Arts & Entertainment
Poetic License (and Leases)
by Mallory Passuite, 02/15/2012
White Horse Tavern. Photo: Malcolm Brown
Dylan Thomas (1914–1953)
Welsh poet Dylan Thomas lived in New York City, where he befriended local creatives, on extended visits for reading tours between 1950 and 1953. In February 1950, Thomas presented a reading at the Kaufmann Auditorium of the 92nd Street Y, to an audience that included e.e. cummings, who later became a good friend. Dylan also premiered Under Milk Wood here in 1953.
The Chelsea Hotel became Thomas' home in America. His favorite spots included the Minetta Tavern, where you can still eat today. But, perhaps most famously, his favorite was White Horse Tavern, or The Horse, as he was known to call it. Built in 1880 and still open for business today, the venue is one of the City's oldest bars. While details remain in debate, it is said that after claiming to have downed 18 whiskies there one night in November 1953 he was taken, unconscious, to the now-closed St. Vincent's hospital (Seventh Avenue and West 11th Street), where he died.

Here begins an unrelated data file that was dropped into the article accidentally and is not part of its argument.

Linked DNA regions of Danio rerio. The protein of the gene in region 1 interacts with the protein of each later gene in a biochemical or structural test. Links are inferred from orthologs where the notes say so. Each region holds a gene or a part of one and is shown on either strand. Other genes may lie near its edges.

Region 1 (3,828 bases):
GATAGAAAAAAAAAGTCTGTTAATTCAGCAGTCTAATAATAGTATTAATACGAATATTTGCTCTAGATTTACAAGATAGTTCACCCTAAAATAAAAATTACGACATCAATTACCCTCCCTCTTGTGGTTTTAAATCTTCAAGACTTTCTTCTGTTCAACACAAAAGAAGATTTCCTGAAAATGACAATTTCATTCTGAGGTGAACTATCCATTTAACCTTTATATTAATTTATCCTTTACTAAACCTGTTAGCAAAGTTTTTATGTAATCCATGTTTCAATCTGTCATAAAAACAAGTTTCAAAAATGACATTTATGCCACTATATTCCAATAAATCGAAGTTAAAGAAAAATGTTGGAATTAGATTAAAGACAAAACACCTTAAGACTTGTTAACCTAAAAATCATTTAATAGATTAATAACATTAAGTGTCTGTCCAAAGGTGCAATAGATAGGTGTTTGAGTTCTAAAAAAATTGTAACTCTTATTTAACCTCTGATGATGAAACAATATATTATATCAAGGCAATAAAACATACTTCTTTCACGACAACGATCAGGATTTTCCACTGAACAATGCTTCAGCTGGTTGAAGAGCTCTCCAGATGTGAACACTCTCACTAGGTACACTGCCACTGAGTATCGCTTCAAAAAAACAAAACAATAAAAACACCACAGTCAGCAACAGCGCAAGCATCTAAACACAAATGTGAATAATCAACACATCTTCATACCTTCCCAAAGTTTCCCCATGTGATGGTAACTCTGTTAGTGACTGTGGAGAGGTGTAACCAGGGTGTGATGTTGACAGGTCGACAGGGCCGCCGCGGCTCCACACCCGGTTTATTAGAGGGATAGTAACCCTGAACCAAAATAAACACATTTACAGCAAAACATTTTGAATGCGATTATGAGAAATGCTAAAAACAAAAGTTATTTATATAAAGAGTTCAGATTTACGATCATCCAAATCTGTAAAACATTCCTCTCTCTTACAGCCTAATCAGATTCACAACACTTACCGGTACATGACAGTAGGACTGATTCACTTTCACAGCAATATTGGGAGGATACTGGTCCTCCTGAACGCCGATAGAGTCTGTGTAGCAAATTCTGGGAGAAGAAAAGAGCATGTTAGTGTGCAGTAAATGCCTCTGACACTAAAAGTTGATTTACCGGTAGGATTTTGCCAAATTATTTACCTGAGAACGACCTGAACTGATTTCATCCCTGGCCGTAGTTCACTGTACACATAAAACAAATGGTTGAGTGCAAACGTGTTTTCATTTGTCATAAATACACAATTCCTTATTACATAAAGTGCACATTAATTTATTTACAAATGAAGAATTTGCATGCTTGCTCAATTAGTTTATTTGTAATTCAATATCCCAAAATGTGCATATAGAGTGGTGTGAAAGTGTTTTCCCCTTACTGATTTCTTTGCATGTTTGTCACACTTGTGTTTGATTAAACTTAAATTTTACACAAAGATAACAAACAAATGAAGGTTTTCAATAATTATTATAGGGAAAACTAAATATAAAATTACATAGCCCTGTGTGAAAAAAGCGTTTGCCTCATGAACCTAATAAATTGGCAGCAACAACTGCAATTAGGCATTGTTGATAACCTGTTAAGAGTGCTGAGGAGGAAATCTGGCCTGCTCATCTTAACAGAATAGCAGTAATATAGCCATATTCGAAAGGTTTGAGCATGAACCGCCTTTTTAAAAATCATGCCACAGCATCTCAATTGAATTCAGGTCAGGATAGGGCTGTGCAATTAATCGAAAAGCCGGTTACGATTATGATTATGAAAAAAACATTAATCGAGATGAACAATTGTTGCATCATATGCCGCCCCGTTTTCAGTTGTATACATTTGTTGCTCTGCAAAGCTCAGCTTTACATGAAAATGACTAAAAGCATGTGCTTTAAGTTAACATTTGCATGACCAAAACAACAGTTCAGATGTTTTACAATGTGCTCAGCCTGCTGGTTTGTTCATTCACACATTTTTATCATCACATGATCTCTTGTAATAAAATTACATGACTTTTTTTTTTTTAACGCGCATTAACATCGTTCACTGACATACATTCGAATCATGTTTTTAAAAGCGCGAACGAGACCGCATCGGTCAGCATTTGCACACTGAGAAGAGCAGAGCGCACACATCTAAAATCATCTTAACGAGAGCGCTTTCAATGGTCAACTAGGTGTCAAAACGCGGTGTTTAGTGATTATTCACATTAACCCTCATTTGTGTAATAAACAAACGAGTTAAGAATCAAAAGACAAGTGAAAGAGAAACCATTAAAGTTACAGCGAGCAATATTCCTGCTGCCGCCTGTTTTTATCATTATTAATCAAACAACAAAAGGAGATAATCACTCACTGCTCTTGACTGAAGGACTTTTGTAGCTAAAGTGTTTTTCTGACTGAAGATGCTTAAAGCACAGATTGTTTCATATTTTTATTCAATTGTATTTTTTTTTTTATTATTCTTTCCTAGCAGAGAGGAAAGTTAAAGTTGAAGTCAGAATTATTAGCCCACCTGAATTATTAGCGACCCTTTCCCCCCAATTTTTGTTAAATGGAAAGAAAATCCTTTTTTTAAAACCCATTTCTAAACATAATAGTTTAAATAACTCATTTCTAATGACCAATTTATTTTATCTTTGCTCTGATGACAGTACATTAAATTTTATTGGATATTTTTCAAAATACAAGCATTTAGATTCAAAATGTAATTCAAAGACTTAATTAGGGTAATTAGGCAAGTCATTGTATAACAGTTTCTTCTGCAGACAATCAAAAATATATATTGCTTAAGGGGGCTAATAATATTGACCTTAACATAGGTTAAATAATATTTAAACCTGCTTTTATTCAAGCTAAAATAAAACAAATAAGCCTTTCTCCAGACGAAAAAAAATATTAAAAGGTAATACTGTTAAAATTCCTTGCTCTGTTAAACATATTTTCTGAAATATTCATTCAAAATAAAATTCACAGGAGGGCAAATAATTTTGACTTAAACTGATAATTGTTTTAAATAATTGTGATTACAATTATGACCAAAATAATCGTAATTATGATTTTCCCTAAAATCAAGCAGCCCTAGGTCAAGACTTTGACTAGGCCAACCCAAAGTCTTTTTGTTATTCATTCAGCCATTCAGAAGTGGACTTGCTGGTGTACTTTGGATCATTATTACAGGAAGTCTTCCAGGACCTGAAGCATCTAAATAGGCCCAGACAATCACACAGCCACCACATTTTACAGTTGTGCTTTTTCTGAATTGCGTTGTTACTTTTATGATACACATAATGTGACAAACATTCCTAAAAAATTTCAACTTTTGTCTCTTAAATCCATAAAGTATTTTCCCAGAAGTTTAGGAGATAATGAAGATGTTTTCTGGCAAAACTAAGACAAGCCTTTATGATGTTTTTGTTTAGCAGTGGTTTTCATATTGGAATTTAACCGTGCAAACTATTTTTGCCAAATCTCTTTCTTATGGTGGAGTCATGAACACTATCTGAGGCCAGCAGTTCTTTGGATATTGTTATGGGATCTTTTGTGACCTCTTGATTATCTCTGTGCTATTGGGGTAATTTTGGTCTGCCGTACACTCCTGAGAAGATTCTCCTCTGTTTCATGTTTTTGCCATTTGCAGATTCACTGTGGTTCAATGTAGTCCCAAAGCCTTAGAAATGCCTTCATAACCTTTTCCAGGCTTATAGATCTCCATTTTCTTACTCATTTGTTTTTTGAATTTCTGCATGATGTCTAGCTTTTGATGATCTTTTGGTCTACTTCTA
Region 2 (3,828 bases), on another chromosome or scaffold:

The day following that of Dylan's death, his friend, the late New York sculptor David Slivka, snuck into the funeral home to visit Dylan's deceased body. Slivka cast a death mask, from which he created five bronze busts of the poet's head. One of them is housed in the Unterberg Poetry Center of the 92nd Street Y. On November 13, 1953—four days after his death—nearly 400 of Thomas' fans and friends attended his memorial mass at The Church of St. Luke in the Fields.